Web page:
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Posted: 5/8/2003 9:15:36 AM EDT
I'm looking into buying a P series Ruger, but want to know what the general consensus is on their quality and funcionality. Any input is appreciated. Thanks.
Link Posted: 5/8/2003 9:17:27 AM EDT
I've got a P85, and it's a heavy, bulky thing. However it eats whatever I feed it, and absolutely refuses to jam. YMMV.
Link Posted: 5/8/2003 9:28:12 AM EDT
I've got a P93DC (9mm). It eats any ammo I feed it, is very accurate and hi-cap mags are not that hard to find. Like Gloftoe said, the P-series pistols are on the bulky side. That's about the only down side I can think of. It's one of my favorite pistols.
Link Posted: 5/8/2003 10:29:33 AM EDT
i've got the P95 and i like it alot
Link Posted: 5/8/2003 11:26:30 AM EDT
I've had my P-89 for about 10 years and have no complaints.

The P-Series Rugers aren't the prettiest or the most accurate, but they are a very good all-around gun.

BTW: Hi-cap mags are still fairly inexpensive and easy to come by for the Rugers.
Link Posted: 5/8/2003 11:27:03 AM EDT
My mom has one. My expirience with hers echos everything that has been said so far: Reliable, reasonably accurate, but a bit bulky in the slide. (Won't fit my wifes small hand either.)
Link Posted: 5/8/2003 11:52:33 AM EDT
I've had a P-90 for about 10 years. It's heavy, ugly, and kicks butt. It's my 3rd favorite.
Link Posted: 5/8/2003 1:00:31 PM EDT
I love my P97 (.45). Digests everything I run through it- including over 500rds of Wolf. It's lighter than the P90, but certainly no lightweight. Solid pistol.
Link Posted: 5/8/2003 2:33:35 PM EDT
For the price, no complaints from me.
Depending on the model chosen, Hogue grips make it feel even better.
You would have to work hard to blow one up, very hard.
The blued versions seem to rust prematurely, the stainless models finish seems to last forever.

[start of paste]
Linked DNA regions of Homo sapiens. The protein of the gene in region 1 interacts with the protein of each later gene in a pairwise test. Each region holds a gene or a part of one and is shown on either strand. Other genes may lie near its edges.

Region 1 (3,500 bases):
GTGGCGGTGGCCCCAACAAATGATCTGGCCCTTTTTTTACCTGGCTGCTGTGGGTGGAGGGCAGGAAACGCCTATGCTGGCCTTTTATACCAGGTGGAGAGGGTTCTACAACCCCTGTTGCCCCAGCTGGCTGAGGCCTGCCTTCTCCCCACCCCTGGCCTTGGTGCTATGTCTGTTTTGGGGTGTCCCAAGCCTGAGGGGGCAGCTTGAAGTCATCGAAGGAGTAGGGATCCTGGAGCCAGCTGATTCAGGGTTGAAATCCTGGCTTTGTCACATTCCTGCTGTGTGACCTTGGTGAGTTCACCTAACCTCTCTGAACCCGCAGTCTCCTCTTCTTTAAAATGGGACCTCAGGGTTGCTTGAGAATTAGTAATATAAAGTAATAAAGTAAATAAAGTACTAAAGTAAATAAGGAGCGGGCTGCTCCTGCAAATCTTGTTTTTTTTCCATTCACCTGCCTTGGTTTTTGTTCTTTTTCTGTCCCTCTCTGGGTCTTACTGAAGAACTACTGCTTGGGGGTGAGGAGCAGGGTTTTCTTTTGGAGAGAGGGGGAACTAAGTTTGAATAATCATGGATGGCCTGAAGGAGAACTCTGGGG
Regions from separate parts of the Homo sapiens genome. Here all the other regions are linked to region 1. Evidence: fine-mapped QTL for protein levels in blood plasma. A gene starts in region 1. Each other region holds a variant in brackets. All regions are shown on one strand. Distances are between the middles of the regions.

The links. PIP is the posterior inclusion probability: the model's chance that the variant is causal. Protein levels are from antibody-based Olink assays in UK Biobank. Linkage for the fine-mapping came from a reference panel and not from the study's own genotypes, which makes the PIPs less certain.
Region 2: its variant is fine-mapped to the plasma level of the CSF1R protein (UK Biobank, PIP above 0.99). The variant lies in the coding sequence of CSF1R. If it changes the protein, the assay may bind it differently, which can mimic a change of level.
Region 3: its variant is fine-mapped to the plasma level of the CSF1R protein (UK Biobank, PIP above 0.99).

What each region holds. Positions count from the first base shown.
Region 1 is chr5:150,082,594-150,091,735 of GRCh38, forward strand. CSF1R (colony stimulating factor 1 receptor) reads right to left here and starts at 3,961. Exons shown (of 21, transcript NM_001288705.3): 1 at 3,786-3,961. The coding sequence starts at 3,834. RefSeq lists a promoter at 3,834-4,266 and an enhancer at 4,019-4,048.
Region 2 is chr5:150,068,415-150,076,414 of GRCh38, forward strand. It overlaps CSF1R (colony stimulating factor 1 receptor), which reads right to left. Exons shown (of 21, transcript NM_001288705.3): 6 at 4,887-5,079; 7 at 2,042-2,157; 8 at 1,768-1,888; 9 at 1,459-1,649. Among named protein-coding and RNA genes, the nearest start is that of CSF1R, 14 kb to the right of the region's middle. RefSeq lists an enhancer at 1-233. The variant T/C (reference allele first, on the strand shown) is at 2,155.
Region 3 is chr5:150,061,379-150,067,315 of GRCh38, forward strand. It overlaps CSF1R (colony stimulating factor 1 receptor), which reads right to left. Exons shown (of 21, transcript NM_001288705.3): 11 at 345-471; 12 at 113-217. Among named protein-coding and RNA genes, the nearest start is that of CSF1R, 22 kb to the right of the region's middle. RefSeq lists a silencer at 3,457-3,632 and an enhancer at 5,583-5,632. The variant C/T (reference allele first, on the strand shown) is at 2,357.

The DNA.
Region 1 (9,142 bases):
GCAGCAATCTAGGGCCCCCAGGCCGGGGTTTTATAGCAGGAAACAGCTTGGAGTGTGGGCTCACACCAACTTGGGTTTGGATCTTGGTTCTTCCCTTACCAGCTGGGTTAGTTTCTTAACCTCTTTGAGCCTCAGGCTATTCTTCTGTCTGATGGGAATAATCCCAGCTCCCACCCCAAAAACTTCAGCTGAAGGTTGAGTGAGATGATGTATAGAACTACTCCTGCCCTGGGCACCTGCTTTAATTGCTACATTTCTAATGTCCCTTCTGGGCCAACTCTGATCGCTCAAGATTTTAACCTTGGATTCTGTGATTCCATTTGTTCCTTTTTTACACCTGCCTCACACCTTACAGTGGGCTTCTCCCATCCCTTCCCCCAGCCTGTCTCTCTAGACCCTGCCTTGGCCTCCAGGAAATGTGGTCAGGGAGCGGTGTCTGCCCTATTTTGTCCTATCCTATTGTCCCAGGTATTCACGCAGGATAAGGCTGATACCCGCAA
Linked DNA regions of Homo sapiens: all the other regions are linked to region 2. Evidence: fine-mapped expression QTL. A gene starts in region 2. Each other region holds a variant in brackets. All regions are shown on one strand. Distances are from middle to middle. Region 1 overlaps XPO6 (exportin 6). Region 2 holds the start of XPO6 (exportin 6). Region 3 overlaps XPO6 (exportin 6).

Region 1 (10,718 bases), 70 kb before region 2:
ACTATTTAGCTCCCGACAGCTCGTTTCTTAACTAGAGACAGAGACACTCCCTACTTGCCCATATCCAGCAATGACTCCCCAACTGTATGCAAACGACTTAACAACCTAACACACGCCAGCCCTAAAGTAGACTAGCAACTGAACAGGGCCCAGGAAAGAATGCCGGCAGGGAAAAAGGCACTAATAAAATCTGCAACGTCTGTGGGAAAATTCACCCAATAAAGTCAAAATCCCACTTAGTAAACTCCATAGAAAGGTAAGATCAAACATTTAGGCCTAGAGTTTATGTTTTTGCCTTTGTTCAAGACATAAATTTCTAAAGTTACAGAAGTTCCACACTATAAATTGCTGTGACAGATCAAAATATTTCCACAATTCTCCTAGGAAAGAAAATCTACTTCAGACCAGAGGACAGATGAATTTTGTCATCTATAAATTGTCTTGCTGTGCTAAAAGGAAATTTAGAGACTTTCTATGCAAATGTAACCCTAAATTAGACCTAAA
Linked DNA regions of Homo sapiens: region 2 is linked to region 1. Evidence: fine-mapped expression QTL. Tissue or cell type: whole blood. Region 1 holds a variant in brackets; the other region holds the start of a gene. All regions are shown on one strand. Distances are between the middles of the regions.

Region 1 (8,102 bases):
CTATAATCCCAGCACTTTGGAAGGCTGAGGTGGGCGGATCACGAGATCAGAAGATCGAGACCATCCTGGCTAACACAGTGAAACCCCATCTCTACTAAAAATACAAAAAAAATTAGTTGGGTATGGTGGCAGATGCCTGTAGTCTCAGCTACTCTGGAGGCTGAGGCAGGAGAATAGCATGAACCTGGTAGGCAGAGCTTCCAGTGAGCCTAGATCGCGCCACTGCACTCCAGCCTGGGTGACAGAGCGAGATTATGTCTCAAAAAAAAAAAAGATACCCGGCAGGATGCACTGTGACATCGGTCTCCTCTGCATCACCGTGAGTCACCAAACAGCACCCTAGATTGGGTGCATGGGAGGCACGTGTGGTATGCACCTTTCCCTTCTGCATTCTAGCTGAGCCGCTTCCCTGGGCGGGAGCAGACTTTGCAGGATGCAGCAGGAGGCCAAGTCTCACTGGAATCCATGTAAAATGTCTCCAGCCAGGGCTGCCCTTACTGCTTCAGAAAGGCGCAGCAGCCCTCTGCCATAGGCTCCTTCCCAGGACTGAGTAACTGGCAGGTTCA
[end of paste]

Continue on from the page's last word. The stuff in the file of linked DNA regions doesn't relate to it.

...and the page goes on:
Link Posted: 5/8/2003 2:57:27 PM EDT
A lot of people seem to forget that the P85 was developed with the military in mind. After the Beretta was chosen and the cracked slide reports began to surface, Ruger developed the P85 and featured all of the military design requirements. They tried to get the trials opened back up and even offered testing claiming that the P85 was stronger and more reliable than the Beretta. I don't know if anyone recalls this, but it [Ruger's testing] was featured rather prominently in Ruger ads from 1990 or so.
Link Posted: 5/8/2003 4:06:54 PM EDT
a p95DC was my first handgun

i've fed it nothing but dirty ass wolf ammo, several thousand rounds

the only time it jams is when i use a crappy USA mags high cap that i stupidly bought at a gunshow
Link Posted: 5/9/2003 6:15:26 PM EDT
yipper got a P85 have had it bout 12 years now..shots like a charm..i would consider it "clunky" but it is pretty accurate and shoots whatever i can put in it.
Link Posted: 5/9/2003 6:26:57 PM EDT
My best friend owns a P95. He absolutely swears by it. I can't remember the exact model number but it has a hammer with a spur and the decocker. I've shot it and find it a pleasant gun to shoot. Somewhat large, but overall comfortable.


-REAPER2502
Link Posted: 5/9/2003 9:10:51 PM EDT
[Last Edit: 5/9/2003 9:11:21 PM EDT by Fenian]
I've got a P90...I haven't had it that long, but it's never caused me a problem, and shoots everything I've fed it so far. I got the 2 tone model with the Hogue grips...I really like the way it looks, but it is BIG. I've got fairly small hands, and there's no way in hell I'm able to hit the slide release with my right hand.